Building on the extraordinary work of our News Voices project and our victory in establishing the New Jersey Civic Information Consortium, last year Free Press created a new team to focus specifically on journalism policy.
Our goal is to win the kinds of structural reforms to U.S. journalism we believe are necessary for a democratic society. We want journalism to provide everyone with truthful, relevant, accessible information. We want journalism to represent communities fairly and facilitate civic dialogue to collectively address social problems.
And as the state of local journalism continues to deteriorate at an alarming pace, there’s an urgent need for bold solutions.
Facing the challenge of media power
Across the country, resources for news reporting are drying up, newsrooms are shuttering, media workers are losing their jobs in an increasingly precarious labor market, and communities are losing critical platforms for information access and civic dialogue.
Meanwhile, the resulting information vacuums create the perfect environment for social alienation, public distrust and the spread of misinformation. We’re dealing with a bad situation, and it’s especially bad if you care about our capabilities for democratic self-governance and social progress.
But we’re no nihilists here at Free Press.
The severity of journalism’s breakdown not only beckons our responsibility as media activists, it also invites us to consider more deeply the role media policy can play in building something better — and to organize the right coalitions to make that happen. On the one hand, circumstances have become so unmistakably grim that in just the last couple of years journalism policy has risen on the public agenda from utter non-recognition to an issue eliciting widespread attention from policymakers, who have introduced a flurry of bills in Congress.
The downside, however, is that this emerging policy discourse — and the legislative proposals it has produced — has focused overwhelmingly on propping up big incumbent media companies, all the while sidestepping the fundamental question of how public policy might bolster the information infrastructures our communities actually need to thrive.
That asymmetry is no mere accident. It’s a reflection of who has the organizational capacity, know-how and resources to influence decision-makers in Congress and state legislatures. In other words, it’s about who has the power to make things happen in line with their values and goals.
The scale of our nation’s journalism breakdown is massive; it is actively harming workers, local communities and the American democratic project writ large. And in spite of all that, it’s extremely likely that whatever policy reforms come out of the current moment won’t address the concerns of those most affected — unless and until those constituencies get organized and build collective power. So that’s where we started.
Developing a collective analysis
At the end of last year, Free Press launched the Media Power Collaborative (MPC), an organizing space for media workers, movement organizers and allied researchers to build a shared analysis for the future of journalism — and to win transformative public policies. We are fortunate to have cultivated so many fruitful relationships over the years, and after we announced the MPC’s launch over 150 people from around the country signed up to join!
Building collective power is long, hard work, and we’ve learned from past struggles that organizing for media reform comes with its own particular difficulties. The most immediate challenge is how to mobilize a cohesive constituency when the tentacles of the journalism crisis are spread across so many domains of social life. Whether one is concerned with the lack of safeguards for government accountability, or media-worker layoffs, or the spread of disinformation and harmful narratives, they are all symptoms of the same structural pathology, even as individuals may experience them in unique ways.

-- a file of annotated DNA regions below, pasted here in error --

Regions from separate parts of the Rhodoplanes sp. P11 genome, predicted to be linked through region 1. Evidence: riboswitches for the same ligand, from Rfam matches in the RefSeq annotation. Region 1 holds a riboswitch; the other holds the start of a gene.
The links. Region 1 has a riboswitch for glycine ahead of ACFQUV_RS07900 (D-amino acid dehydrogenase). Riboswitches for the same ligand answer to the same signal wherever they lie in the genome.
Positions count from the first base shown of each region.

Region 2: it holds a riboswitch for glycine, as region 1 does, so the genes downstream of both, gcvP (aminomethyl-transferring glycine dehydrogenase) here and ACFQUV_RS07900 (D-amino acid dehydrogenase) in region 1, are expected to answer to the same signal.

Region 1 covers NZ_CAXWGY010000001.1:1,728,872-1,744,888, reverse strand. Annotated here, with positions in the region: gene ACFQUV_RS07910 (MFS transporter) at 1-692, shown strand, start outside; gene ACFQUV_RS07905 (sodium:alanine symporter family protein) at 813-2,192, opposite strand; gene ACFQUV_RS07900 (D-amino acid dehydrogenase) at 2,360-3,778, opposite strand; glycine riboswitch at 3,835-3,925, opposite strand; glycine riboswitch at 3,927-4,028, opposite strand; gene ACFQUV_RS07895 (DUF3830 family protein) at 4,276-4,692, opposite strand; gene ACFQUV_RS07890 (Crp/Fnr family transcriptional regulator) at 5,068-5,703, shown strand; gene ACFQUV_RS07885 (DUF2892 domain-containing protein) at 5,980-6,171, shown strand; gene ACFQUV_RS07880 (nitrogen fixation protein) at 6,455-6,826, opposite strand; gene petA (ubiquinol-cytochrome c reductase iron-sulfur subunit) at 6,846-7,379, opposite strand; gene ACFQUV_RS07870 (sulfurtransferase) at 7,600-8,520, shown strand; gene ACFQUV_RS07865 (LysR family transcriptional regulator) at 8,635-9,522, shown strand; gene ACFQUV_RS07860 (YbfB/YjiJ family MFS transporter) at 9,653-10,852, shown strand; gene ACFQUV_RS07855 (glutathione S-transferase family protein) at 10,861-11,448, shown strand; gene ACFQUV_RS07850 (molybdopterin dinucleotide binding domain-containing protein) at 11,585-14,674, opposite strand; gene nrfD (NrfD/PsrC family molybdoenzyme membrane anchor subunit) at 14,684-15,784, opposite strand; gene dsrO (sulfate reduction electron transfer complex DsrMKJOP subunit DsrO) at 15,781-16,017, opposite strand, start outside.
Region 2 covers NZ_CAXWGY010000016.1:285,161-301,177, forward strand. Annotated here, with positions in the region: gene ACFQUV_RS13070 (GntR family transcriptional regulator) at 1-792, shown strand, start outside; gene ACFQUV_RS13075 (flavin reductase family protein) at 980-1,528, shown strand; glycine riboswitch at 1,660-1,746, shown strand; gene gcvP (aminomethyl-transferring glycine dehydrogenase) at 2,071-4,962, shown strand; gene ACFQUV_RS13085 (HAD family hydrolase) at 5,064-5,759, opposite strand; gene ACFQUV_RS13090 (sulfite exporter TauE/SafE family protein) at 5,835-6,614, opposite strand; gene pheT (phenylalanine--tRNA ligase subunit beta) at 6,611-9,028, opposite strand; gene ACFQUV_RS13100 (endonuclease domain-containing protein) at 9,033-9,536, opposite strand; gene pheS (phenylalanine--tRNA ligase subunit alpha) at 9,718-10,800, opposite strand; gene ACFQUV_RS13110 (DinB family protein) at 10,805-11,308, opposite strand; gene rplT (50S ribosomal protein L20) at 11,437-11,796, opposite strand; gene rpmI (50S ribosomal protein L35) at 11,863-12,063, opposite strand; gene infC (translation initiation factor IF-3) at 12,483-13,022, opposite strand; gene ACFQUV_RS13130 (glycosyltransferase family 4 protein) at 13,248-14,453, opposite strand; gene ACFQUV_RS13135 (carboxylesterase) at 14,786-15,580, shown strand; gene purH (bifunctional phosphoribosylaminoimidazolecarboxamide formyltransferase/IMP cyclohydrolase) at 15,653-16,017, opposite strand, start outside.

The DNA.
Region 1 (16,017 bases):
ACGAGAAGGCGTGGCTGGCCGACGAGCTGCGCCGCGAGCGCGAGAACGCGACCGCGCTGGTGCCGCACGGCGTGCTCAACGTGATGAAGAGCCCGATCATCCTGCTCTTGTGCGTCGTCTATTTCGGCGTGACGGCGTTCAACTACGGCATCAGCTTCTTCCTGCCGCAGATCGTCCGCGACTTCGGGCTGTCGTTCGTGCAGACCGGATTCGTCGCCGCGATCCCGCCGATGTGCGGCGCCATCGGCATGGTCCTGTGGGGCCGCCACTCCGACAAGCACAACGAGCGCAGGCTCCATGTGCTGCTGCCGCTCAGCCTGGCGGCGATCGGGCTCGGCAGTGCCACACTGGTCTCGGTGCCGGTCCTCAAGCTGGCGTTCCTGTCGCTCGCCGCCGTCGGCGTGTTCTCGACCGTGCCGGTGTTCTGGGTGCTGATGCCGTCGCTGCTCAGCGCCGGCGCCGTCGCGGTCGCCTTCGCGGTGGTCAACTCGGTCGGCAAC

To build collective power across these different issue areas, we knew we needed to first develop a clearheaded assessment of what the media system is, how it works, and how it alternately serves or ignores our individual communities’ information needs. Out of that learning process we could begin building bonds of solidarity, grounded in shared values and a common purpose. And toward that common purpose we could organize around strategies to exercise power over the public-policy decisions that shape our local-media ecosystems.
In short, we had to begin with political education. As the first phase of a long-term power-building project, our task was to facilitate a space where MPC participants could learn from one another and connect across their common interests. We view this foundation — bringing together media workers, activists, community leaders and intellectuals — as essential to developing policy proposals and crafting effective strategies.
The MPC met seven times over the course of five months. In our first meeting last December, we discussed the MPC’s mission and asked participants to share their “story of self.”
Drawing on activist-scholar Marshall Ganz’s theory of public narrative, the story-of-self exercise asks us to identify key points in our lives that compelled us to put our values into action. Ganz notes that this process lays the ground for collective leadership by “mobilizing sources of motivation, constructing new shared individual and collective identities, and finding the courage to act.”
From this starting point, we proceeded through three modules organized, respectively, around the past, present and future of media-reform activism. Each module consisted of two sessions. In the first session, we hosted panels of leading scholars, activists and journalists: Brandi Collins-Dexter (Shorenstein Center on Media, Politics and Public Policy), Letrell Crittenden (American Press Institute), Darryl Holliday (City Bureau), Carla Murphy (independent journalist), Victor Pickard (Media, Inequality and Change Center), Nan Rubin (Community Media Services) and Joseph Torres (Free Press’ Media 2070 project).